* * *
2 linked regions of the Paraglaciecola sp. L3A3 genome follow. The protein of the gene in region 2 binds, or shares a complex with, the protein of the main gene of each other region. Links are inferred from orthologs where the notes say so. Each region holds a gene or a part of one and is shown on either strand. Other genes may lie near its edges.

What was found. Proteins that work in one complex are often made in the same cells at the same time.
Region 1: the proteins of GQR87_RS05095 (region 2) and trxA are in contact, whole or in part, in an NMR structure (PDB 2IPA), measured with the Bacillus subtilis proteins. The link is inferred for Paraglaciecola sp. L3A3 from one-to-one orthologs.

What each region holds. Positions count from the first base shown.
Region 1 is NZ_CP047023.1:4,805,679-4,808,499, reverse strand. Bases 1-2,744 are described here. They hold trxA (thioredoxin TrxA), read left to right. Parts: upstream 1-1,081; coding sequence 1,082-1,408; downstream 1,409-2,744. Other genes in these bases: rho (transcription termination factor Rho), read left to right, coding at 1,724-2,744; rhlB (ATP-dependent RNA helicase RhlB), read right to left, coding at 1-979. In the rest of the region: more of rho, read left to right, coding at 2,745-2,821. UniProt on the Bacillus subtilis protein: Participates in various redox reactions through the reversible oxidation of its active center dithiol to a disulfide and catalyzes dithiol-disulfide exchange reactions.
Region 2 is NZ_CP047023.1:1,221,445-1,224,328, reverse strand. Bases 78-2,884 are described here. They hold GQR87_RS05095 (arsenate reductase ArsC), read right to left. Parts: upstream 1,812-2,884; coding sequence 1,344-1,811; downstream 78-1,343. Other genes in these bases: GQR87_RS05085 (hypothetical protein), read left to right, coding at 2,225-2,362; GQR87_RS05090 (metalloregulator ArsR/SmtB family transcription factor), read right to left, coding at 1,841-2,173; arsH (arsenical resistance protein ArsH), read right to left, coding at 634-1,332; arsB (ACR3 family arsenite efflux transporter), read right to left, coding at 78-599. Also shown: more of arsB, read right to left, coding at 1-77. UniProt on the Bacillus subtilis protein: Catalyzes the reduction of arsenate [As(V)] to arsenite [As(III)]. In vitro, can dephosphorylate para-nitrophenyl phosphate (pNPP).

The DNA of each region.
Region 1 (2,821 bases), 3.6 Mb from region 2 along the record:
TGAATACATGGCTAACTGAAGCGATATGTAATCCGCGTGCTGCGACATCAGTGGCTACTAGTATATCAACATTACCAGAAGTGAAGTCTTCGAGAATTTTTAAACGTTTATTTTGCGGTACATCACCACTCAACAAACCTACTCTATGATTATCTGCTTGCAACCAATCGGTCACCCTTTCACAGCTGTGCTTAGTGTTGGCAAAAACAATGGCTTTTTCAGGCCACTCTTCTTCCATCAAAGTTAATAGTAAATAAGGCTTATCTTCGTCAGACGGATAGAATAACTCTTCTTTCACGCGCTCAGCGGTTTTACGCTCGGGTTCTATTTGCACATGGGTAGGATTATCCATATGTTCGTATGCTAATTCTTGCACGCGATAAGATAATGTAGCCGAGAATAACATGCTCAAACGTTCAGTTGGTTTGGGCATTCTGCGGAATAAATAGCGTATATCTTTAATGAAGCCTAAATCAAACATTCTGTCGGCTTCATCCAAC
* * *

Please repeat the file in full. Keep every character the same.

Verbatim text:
2 linked regions of the Paraglaciecola sp. L3A3 genome follow. The protein of the gene in region 2 binds, or shares a complex with, the protein of the main gene of each other region. Links are inferred from orthologs where the notes say so. Each region holds a gene or a part of one and is shown on either strand. Other genes may lie near its edges.

What was found. Proteins that work in one complex are often made in the same cells at the same time.
Region 1: the proteins of GQR87_RS05095 (region 2) and trxA are in contact, whole or in part, in an NMR structure (PDB 2IPA), measured with the Bacillus subtilis proteins. The link is inferred for Paraglaciecola sp. L3A3 from one-to-one orthologs.

What each region holds. Positions count from the first base shown.
Region 1 is NZ_CP047023.1:4,805,679-4,808,499, reverse strand. Bases 1-2,744 are described here. They hold trxA (thioredoxin TrxA), read left to right. Parts: upstream 1-1,081; coding sequence 1,082-1,408; downstream 1,409-2,744. Other genes in these bases: rho (transcription termination factor Rho), read left to right, coding at 1,724-2,744; rhlB (ATP-dependent RNA helicase RhlB), read right to left, coding at 1-979. In the rest of the region: more of rho, read left to right, coding at 2,745-2,821. UniProt on the Bacillus subtilis protein: Participates in various redox reactions through the reversible oxidation of its active center dithiol to a disulfide and catalyzes dithiol-disulfide exchange reactions.
Region 2 is NZ_CP047023.1:1,221,445-1,224,328, reverse strand. Bases 78-2,884 are described here. They hold GQR87_RS05095 (arsenate reductase ArsC), read right to left. Parts: upstream 1,812-2,884; coding sequence 1,344-1,811; downstream 78-1,343. Other genes in these bases: GQR87_RS05085 (hypothetical protein), read left to right, coding at 2,225-2,362; GQR87_RS05090 (metalloregulator ArsR/SmtB family transcription factor), read right to left, coding at 1,841-2,173; arsH (arsenical resistance protein ArsH), read right to left, coding at 634-1,332; arsB (ACR3 family arsenite efflux transporter), read right to left, coding at 78-599. Also shown: more of arsB, read right to left, coding at 1-77. UniProt on the Bacillus subtilis protein: Catalyzes the reduction of arsenate [As(V)] to arsenite [As(III)]. In vitro, can dephosphorylate para-nitrophenyl phosphate (pNPP).

The DNA of each region.
Region 1 (2,821 bases), 3.6 Mb from region 2 along the record:
TGAATACATGGCTAACTGAAGCGATATGTAATCCGCGTGCTGCGACATCAGTGGCTACTAGTATATCAACATTACCAGAAGTGAAGTCTTCGAGAATTTTTAAACGTTTATTTTGCGGTACATCACCACTCAACAAACCTACTCTATGATTATCTGCTTGCAACCAATCGGTCACCCTTTCACAGCTGTGCTTAGTGTTGGCAAAAACAATGGCTTTTTCAGGCCACTCTTCTTCCATCAAAGTTAATAGTAAATAAGGCTTATCTTCGTCAGACGGATAGAATAACTCTTCTTTCACGCGCTCAGCGGTTTTACGCTCGGGTTCTATTTGCACATGGGTAGGATTATCCATATGTTCGTATGCTAATTCTTGCACGCGATAAGATAATGTAGCCGAGAATAACATGCTCAAACGTTCAGTTGGTTTGGGCATTCTGCGGAATAAATAGCGTATATCTTTAATGAAGCCTAAATCAAACATTCTGTCGGCTTCATCCAAC